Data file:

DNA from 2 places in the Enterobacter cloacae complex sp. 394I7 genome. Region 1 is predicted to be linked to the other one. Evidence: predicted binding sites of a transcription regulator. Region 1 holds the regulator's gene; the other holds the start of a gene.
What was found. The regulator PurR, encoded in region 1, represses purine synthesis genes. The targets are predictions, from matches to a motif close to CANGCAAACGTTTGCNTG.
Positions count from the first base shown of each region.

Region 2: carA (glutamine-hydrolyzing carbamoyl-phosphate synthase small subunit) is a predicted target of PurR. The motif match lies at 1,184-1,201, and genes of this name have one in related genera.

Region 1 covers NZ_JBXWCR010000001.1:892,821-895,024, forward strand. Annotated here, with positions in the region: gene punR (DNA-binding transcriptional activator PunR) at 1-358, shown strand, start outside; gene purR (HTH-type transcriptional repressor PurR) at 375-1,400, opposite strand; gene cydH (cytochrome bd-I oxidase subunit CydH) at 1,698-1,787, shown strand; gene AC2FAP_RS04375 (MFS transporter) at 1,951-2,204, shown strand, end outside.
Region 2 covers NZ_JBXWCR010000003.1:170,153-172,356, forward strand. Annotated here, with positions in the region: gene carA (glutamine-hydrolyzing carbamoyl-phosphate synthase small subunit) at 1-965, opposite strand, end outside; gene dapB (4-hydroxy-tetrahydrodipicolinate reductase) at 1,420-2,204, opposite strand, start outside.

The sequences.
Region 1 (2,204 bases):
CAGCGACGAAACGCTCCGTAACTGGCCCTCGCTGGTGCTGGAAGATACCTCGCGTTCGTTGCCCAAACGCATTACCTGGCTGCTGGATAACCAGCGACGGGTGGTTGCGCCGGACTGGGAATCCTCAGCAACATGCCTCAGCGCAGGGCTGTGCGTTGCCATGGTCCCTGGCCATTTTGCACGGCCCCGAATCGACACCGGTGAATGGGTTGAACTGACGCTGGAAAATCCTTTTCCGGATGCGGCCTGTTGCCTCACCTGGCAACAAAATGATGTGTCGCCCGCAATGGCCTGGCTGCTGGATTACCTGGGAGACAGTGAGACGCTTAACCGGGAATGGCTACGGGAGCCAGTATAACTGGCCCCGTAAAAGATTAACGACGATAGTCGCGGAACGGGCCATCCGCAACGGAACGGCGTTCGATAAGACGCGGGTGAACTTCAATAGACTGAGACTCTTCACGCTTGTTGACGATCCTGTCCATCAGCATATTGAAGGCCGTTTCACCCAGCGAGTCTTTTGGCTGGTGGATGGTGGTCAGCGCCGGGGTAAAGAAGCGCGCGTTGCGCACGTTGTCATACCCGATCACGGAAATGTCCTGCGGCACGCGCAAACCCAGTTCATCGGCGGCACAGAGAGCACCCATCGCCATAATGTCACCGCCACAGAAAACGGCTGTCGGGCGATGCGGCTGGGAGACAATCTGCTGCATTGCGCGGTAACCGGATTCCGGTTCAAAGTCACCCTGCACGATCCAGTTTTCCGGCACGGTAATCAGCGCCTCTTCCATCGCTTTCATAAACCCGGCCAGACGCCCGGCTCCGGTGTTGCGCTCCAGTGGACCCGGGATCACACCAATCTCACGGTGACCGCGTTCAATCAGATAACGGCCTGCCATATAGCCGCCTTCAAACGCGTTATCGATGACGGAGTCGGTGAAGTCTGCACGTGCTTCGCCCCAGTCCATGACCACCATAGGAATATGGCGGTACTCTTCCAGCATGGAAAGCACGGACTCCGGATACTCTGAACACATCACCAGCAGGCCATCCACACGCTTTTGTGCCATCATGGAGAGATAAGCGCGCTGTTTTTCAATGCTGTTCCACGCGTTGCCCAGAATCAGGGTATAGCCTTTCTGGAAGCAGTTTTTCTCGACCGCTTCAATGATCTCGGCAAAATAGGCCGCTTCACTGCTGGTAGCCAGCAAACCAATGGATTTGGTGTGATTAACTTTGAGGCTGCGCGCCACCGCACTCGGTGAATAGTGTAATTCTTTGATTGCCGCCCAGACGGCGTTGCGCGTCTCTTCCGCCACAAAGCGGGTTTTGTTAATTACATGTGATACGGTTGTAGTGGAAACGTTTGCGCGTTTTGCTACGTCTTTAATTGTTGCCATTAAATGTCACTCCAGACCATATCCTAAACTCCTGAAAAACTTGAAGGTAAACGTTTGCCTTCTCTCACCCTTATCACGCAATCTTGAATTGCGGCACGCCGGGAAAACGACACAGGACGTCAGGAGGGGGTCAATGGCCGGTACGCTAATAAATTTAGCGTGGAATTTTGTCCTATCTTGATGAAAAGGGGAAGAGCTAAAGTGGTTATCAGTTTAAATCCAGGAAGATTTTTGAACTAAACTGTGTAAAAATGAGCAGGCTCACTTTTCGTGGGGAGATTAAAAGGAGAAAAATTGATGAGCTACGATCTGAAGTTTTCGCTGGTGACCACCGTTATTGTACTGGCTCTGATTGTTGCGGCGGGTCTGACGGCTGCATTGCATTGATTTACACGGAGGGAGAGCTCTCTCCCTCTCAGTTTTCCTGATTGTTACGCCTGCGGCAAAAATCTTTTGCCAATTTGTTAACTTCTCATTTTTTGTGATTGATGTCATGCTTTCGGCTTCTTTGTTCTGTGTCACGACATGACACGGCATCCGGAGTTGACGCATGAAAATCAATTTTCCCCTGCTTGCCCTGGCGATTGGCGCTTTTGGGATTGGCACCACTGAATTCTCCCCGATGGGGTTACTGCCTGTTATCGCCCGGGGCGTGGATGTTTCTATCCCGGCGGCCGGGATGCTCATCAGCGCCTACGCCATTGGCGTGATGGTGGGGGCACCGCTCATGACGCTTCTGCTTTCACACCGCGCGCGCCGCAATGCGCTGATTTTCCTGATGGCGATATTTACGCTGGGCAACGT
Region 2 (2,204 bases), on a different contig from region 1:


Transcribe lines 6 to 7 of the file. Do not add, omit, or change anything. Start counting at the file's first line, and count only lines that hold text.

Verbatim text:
Region 2 covers NZ_JBXWCR010000003.1:170,153-172,356, forward strand. Annotated here, with positions in the region: gene carA (glutamine-hydrolyzing carbamoyl-phosphate synthase small subunit) at 1-965, opposite strand, end outside; gene dapB (4-hydroxy-tetrahydrodipicolinate reductase) at 1,420-2,204, opposite strand, start outside.

The sequences.